Improving management of cucurbit diseases, especially cucurbit downy mildew (CDM), has been consistently identified by growers and processors in MA as a major research priority in the past ten years. In 2004, new strains of CDM arrived which had overcome resistance that was then standard in all cucumber varieties and adequately controlled the disease. Since that time, growers have struggled to produce late-season cucurbit crops, and have experienced yield losses to fall-harvested crops such as winter squash, as ripening and curing of fruit is now routinely cut short due to late-season disease. In 2016, the UMass Vegetable Extension Program conducted 2 research trials to evaluate new downy mildew-resistant cucumber cultivars and to evaluate the impact of combining the use of host-resistance with the use of alternative, reduced-risk fungicides that can be used in organic cropping systems.
The goal of this project is to adapt UMass Extension produce safety training materials for vegetable and fruit growers to address the requirements of the Food Safety Modernization Act’s Produce Rule, and to work with other agricultural organizations around the state to broaden the audience for training delivery. In the long term, we aim to establish a training program and curriculum that continues to meet and respond to the needs of MA produce growers by supporting and encouraging a culture of on-farm food safety.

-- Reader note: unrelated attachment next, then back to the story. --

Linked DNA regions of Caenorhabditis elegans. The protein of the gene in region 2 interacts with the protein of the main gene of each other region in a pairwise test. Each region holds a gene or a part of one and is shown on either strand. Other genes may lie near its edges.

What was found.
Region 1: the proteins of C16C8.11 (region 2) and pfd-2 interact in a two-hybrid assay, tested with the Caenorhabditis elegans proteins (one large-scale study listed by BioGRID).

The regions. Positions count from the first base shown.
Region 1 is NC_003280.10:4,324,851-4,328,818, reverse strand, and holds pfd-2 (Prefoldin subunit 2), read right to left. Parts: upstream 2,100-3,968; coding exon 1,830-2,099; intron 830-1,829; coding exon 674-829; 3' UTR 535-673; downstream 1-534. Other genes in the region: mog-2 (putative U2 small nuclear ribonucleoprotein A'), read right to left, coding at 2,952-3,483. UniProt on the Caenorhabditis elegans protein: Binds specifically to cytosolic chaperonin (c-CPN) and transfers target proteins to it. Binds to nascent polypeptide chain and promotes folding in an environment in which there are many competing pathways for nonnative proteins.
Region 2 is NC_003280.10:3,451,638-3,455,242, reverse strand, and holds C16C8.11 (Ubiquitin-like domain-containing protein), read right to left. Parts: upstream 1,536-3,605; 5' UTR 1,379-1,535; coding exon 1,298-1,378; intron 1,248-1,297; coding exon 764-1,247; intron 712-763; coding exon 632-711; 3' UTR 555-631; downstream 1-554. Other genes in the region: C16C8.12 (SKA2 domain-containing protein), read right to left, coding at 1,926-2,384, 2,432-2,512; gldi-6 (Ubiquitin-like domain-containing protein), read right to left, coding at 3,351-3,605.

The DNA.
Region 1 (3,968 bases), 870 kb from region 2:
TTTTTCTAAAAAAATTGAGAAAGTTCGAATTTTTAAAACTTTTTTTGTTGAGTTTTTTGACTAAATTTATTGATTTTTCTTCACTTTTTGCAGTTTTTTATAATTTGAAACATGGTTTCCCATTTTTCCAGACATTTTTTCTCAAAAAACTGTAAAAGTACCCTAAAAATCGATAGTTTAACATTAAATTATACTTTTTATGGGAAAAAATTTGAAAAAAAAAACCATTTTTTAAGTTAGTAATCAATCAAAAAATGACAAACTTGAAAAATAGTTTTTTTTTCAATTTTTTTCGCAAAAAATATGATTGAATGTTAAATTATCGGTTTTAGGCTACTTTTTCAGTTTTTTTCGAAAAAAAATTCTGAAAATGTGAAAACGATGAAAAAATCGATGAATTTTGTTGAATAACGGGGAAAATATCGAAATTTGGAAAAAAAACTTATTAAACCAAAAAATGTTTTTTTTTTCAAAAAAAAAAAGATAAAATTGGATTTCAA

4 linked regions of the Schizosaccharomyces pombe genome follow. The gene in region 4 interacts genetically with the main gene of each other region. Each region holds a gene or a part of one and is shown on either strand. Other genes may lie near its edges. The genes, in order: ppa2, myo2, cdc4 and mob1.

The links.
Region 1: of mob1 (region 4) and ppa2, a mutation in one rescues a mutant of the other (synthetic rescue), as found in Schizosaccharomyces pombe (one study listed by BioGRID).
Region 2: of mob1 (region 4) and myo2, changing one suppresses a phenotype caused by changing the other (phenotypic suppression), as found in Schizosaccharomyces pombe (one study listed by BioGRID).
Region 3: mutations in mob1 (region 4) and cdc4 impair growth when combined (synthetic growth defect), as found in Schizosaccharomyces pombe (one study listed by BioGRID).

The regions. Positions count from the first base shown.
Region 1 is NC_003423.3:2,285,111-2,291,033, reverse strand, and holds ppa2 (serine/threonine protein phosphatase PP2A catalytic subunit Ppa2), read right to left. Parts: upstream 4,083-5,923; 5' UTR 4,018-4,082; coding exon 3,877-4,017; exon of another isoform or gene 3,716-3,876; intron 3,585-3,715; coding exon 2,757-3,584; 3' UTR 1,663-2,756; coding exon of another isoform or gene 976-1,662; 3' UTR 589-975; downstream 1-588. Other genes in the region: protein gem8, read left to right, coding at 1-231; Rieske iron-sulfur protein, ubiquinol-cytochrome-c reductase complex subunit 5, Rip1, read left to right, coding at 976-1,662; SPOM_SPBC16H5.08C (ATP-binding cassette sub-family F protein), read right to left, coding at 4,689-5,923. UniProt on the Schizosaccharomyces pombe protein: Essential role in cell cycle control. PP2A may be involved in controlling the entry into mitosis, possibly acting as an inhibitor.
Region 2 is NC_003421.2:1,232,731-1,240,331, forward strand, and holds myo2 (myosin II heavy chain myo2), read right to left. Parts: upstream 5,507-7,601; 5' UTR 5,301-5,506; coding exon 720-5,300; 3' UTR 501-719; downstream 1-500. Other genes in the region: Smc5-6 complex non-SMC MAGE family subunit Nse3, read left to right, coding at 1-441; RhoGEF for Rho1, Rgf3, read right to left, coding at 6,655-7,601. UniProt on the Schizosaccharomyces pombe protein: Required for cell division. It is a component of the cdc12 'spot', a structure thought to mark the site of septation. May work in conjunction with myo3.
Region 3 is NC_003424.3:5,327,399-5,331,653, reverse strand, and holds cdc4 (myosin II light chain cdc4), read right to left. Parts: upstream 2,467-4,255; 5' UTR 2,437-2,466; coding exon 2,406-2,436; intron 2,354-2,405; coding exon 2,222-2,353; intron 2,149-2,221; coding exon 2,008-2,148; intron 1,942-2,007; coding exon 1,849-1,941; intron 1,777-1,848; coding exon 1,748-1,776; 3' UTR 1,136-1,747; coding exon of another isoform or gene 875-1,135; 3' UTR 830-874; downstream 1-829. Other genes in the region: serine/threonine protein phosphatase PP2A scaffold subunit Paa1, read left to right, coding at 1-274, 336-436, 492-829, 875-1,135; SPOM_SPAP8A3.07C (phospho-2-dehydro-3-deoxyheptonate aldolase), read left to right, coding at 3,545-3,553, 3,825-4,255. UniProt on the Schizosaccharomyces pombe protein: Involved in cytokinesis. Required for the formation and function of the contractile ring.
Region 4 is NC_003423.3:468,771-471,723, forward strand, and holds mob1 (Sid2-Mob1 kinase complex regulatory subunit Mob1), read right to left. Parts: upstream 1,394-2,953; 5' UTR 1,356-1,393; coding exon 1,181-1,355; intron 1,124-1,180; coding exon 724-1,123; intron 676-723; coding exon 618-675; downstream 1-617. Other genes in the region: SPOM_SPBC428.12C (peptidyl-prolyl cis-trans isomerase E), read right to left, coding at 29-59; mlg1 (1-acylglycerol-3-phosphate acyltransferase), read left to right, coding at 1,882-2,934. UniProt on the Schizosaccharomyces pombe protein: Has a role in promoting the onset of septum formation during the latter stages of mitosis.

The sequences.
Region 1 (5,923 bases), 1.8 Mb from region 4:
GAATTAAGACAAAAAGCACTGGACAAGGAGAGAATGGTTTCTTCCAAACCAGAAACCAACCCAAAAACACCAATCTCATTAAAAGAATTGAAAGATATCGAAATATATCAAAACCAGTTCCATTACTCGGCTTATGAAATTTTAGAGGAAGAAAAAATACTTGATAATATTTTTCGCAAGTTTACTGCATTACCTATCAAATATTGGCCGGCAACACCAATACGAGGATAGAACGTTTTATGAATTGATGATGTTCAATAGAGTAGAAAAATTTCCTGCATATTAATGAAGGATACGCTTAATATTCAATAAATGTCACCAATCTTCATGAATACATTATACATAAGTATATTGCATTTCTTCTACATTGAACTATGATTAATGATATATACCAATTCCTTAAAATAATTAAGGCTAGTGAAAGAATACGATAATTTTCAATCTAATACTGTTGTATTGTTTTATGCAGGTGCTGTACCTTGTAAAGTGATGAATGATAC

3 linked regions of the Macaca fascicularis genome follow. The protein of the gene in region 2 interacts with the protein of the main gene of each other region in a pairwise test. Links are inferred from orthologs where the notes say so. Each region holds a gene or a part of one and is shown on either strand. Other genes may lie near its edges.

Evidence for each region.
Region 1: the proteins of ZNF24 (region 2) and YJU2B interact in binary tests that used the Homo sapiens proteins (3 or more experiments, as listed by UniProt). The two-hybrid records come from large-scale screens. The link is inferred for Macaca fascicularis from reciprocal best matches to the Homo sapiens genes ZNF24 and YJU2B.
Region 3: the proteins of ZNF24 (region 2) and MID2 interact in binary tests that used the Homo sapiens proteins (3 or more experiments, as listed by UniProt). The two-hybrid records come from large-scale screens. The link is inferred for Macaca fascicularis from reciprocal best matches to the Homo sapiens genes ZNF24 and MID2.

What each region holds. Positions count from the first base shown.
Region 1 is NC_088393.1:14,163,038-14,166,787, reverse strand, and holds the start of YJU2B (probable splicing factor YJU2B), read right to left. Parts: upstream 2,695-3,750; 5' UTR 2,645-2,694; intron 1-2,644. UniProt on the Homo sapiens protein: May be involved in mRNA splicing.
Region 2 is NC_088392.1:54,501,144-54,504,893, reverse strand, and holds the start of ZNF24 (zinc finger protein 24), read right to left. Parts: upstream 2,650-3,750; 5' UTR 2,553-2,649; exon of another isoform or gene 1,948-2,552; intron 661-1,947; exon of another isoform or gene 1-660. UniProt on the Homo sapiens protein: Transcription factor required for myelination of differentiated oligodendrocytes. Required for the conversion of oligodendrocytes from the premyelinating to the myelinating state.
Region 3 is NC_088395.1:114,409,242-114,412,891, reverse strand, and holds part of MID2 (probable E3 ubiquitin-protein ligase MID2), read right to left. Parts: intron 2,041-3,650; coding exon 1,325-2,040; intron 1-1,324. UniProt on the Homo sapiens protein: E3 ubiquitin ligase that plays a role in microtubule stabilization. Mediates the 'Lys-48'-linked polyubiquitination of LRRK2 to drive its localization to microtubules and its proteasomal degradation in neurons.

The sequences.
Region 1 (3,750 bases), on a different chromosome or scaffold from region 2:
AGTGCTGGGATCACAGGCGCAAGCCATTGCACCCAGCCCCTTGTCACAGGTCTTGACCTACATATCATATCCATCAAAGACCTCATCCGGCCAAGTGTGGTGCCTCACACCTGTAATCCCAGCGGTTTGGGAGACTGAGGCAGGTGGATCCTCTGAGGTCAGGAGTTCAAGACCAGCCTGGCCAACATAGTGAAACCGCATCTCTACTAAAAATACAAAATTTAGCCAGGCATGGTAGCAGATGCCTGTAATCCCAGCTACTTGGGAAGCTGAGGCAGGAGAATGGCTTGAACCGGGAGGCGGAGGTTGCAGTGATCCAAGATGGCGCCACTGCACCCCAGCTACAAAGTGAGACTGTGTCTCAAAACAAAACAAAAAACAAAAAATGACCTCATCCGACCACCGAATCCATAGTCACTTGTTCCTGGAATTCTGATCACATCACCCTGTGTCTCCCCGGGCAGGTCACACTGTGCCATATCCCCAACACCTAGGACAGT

Across the Northeast, high-tunnels are being used with increasing frequency to lengthen the season of spinach and other greens to have produce to sell all winter long. In this high intensity, year-round system, insect and disease pests build up over time and can become difficult to control. In this study, UMass Extension partnered with Queen’s Greens—a commercial vegetable farm with a focus on year-round production of organic greens—to evaluate efficacy of biopesticides to improve germination, reduce disease severity, and improve yields in winter-grown spinach.
We conducted lab and field trials to: a) determine if certain biocontrol organisms are more cold tolerant than others and would thus be better suited for use in winter production systems; and b) if any of the products evaluated can significantly increase crop yield and quality.